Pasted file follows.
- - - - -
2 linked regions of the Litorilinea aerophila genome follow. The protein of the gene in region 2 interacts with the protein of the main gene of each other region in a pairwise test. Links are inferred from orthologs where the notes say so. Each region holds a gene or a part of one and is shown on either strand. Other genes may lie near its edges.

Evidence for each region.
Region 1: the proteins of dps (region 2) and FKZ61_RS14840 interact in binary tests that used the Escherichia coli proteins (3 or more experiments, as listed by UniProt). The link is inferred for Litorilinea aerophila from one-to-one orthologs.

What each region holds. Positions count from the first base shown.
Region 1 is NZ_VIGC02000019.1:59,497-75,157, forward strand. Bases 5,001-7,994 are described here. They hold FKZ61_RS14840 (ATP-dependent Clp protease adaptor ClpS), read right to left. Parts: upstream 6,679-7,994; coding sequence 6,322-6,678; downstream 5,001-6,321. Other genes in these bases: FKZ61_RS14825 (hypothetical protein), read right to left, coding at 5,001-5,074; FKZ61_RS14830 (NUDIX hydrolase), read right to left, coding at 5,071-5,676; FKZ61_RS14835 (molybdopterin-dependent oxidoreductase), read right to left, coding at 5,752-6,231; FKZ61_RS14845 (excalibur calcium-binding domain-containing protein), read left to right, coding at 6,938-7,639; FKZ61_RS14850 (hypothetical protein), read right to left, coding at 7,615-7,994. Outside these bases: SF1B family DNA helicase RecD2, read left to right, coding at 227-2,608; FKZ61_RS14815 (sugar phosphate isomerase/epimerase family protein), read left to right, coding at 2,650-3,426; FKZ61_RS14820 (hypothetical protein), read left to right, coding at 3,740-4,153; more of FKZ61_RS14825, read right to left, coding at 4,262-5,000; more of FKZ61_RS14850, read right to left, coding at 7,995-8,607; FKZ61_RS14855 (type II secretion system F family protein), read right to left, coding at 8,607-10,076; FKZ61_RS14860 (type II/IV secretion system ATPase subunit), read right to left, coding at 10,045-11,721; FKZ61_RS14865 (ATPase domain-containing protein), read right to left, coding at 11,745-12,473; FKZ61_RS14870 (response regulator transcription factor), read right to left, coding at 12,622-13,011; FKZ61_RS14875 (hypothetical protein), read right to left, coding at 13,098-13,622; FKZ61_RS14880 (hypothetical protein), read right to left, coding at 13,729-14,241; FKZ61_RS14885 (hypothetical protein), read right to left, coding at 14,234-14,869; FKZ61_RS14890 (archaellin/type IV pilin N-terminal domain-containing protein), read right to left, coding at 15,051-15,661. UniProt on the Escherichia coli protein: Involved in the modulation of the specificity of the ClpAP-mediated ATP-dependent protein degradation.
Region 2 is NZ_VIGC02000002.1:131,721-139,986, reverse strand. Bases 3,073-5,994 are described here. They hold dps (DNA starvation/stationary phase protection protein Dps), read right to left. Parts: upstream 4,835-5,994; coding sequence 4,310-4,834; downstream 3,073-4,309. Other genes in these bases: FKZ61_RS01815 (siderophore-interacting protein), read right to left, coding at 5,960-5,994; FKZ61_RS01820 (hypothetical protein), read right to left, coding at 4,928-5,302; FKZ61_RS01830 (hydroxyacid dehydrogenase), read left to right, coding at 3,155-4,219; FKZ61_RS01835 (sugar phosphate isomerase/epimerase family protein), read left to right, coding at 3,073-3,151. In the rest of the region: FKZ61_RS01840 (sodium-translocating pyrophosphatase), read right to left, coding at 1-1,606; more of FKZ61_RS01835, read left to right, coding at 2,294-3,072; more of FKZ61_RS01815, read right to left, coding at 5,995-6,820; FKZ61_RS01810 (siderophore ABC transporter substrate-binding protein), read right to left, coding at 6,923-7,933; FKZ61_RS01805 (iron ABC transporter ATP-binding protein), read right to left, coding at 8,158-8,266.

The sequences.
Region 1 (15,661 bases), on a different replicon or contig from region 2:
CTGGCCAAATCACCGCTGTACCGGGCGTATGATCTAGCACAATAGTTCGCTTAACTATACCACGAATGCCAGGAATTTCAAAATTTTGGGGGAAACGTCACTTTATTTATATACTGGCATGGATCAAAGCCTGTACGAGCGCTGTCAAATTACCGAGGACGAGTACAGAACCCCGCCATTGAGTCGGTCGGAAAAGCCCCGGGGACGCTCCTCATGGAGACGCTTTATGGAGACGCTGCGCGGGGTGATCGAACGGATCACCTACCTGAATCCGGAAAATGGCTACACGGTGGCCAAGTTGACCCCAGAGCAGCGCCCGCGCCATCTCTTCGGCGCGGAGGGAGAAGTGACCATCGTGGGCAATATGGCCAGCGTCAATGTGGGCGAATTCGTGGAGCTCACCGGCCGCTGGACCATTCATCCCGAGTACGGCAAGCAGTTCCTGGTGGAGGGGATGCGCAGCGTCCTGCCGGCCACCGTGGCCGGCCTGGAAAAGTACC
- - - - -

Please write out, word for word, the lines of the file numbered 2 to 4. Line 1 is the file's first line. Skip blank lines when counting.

Evidence for each region.
Region 1: the proteins of dps (region 2) and FKZ61_RS14840 interact in binary tests that used the Escherichia coli proteins (3 or more experiments, as listed by UniProt). The link is inferred for Litorilinea aerophila from one-to-one orthologs.

What each region holds. Positions count from the first base shown.